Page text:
Today’s must-read: Vincent Phillip Muñoz’s article about Progressives’ and Conservatives’ different ideological approaches to equality.
To the extent we conservatives look to the Constitution as the alpha and omega of our political ideology, we’ve thought a lot about equality in theory and in practice. Problems arise, though, when Progressives push their version of “equality,” a notion that marches under the same name as the constitutional concept, but that has a very different meaning.
This different meaning is not a distinction without a difference. Instead, it goes to the very heart of every citizens’ relationship with the state. The first encourages the state to leave citizens alone. The second demands that the state force citizens to pay homage to other citizens. The Left’s understanding of the First Amendment is the ideological equivalent of the Obamacare mandate, in that it relies on state power to enforce Progressive ideas.
As you all know, and as I’ve obsessively pounded away at my keyboard to explain, the conservative notion of equality is grounded in our understanding of the nature of the relationship between citizen and state. The Constitution generally and the Bill of Rights specifically (with assist from the Declaration of Independence) establish that government is the servant of the people.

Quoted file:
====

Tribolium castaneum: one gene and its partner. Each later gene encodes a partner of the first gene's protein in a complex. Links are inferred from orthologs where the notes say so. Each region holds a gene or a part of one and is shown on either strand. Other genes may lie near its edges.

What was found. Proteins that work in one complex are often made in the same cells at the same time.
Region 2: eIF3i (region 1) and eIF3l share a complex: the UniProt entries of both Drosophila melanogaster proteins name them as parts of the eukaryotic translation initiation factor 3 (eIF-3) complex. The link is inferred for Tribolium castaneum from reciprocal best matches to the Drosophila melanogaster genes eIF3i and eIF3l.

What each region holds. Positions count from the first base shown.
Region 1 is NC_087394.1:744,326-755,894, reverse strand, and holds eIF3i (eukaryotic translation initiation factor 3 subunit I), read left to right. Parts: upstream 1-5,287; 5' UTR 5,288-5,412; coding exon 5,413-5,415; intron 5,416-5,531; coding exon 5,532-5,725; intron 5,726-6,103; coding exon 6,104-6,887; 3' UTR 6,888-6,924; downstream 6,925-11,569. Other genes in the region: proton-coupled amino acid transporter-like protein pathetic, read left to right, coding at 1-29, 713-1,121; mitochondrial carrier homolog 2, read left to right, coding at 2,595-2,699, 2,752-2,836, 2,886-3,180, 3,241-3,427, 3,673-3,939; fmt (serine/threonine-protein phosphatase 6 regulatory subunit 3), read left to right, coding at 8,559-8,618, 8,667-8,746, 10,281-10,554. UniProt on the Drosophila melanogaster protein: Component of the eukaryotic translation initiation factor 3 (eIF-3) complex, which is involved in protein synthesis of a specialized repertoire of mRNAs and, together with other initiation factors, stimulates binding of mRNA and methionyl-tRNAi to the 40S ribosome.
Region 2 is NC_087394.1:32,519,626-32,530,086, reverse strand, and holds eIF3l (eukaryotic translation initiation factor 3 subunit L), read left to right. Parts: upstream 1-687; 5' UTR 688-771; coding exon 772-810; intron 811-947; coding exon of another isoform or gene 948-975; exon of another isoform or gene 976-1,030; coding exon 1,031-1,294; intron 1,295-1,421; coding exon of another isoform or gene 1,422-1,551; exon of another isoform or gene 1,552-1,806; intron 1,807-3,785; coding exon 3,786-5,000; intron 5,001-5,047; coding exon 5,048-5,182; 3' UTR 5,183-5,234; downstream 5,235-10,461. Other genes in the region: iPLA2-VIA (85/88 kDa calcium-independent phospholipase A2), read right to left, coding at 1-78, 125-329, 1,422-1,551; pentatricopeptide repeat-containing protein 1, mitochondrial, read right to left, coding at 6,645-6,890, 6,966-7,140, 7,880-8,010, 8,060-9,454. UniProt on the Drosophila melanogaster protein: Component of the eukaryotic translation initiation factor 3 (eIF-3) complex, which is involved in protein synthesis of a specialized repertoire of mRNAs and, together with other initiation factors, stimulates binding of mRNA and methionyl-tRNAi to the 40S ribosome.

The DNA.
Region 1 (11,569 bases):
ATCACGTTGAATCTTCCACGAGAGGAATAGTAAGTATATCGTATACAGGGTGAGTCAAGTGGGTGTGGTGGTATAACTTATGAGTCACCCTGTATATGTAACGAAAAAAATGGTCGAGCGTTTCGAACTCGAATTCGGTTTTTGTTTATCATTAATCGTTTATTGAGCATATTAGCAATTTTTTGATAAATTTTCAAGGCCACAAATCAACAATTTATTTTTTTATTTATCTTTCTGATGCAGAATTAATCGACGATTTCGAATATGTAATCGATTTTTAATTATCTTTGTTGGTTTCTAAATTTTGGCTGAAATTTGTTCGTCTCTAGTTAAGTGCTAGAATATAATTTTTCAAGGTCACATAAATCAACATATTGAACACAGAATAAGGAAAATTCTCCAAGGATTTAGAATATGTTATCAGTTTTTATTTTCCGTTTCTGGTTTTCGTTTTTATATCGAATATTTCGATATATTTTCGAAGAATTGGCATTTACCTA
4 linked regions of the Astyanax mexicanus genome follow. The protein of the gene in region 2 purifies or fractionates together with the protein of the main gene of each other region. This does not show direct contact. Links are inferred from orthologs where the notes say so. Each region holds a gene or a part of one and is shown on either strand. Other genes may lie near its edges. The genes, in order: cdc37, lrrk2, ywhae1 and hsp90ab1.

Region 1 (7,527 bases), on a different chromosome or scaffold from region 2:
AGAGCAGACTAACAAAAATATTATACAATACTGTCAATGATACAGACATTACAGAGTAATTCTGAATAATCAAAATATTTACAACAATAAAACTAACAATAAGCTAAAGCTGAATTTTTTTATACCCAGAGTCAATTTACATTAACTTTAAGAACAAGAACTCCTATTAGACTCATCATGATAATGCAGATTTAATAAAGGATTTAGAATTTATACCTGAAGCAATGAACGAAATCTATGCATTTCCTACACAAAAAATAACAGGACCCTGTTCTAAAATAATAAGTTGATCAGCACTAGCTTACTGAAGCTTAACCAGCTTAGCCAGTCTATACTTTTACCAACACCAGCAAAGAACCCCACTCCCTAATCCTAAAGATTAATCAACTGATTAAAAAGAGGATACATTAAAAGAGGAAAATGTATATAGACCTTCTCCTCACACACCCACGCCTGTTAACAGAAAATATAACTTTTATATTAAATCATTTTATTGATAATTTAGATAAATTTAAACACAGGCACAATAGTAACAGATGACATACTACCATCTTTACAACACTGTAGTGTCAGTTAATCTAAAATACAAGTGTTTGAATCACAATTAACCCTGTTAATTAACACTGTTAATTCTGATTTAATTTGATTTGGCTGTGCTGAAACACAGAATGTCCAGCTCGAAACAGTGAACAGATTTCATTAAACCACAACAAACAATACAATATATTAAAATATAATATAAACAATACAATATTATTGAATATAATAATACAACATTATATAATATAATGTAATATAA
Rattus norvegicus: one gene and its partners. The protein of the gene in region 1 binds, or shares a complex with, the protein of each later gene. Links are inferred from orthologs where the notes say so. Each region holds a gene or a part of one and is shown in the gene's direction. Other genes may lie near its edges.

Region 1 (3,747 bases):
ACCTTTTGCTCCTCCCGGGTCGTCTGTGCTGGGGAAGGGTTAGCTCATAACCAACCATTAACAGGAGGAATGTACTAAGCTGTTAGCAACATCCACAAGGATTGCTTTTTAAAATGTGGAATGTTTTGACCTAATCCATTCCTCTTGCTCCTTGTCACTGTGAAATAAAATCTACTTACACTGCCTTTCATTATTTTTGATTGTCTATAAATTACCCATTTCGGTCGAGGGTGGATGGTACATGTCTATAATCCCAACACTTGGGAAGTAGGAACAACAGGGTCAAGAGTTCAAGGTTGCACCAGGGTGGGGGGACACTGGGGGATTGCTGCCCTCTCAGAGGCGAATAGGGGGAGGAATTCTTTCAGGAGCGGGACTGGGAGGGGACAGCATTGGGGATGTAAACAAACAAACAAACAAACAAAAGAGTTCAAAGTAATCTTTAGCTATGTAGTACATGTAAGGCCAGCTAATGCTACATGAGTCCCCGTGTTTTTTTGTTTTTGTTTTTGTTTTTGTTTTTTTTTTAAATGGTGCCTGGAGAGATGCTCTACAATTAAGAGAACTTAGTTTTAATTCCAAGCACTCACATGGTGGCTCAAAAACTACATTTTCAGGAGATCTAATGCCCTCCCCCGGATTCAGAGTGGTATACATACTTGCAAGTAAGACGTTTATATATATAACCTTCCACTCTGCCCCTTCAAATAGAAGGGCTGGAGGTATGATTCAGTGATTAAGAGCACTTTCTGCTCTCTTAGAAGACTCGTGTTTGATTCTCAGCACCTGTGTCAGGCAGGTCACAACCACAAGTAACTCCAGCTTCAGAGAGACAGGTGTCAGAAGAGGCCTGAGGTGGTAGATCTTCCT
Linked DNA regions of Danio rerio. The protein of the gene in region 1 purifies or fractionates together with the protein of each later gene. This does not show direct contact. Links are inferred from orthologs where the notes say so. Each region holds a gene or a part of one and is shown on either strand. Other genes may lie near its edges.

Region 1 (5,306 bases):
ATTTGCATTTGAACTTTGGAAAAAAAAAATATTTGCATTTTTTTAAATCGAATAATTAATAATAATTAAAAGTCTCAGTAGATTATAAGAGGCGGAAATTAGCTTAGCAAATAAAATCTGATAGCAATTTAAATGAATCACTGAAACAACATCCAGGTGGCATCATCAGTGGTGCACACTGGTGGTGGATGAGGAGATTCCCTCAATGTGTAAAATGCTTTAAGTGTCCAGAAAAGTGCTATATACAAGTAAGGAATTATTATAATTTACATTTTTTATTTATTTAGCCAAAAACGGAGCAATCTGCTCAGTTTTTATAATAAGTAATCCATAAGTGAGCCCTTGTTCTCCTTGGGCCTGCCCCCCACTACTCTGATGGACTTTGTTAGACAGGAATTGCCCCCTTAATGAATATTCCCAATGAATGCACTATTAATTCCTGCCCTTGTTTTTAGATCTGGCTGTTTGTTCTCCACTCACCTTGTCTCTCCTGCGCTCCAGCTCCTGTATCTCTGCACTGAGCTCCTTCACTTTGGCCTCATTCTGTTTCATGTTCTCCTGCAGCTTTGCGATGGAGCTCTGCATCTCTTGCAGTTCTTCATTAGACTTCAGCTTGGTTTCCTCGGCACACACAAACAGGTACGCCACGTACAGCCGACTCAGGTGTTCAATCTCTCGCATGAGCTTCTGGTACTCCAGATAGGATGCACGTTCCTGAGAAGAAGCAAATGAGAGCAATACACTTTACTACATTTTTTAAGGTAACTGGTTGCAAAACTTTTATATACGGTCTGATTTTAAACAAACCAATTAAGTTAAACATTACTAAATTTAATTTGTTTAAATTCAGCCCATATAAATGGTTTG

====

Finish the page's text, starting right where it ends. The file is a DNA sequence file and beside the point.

As such, government does not exist to place value judgments on which people are of greater or lesser worth (i.e., judgments based upon race, creed, a legal citizen’s country of national origin, etc.). Instead, it exists to apply limited law impartially to all citizens, to protect us against threats to our national security, and otherwise to leave us alone to do what we believe necessary to pursue our notion of happiness.
With respect to that last item (leaving us alone), a limited government does have a limited role in ensuring that neither individuals nor the states act affirmatively to prevent people from pursuing their own happiness. In other words, we cannot bake discrimination into the cake (cake reference intentional). Laws cannot apply to one race and not another; places of public accommodation cannot explicitly exclude people based upon characteristics tied solely to race, religion, etc. We citizens have therefore given the government power to ensure that we play fairly under the Constitutional rules; we have not given it the power to come down on one side or another. [Read more…]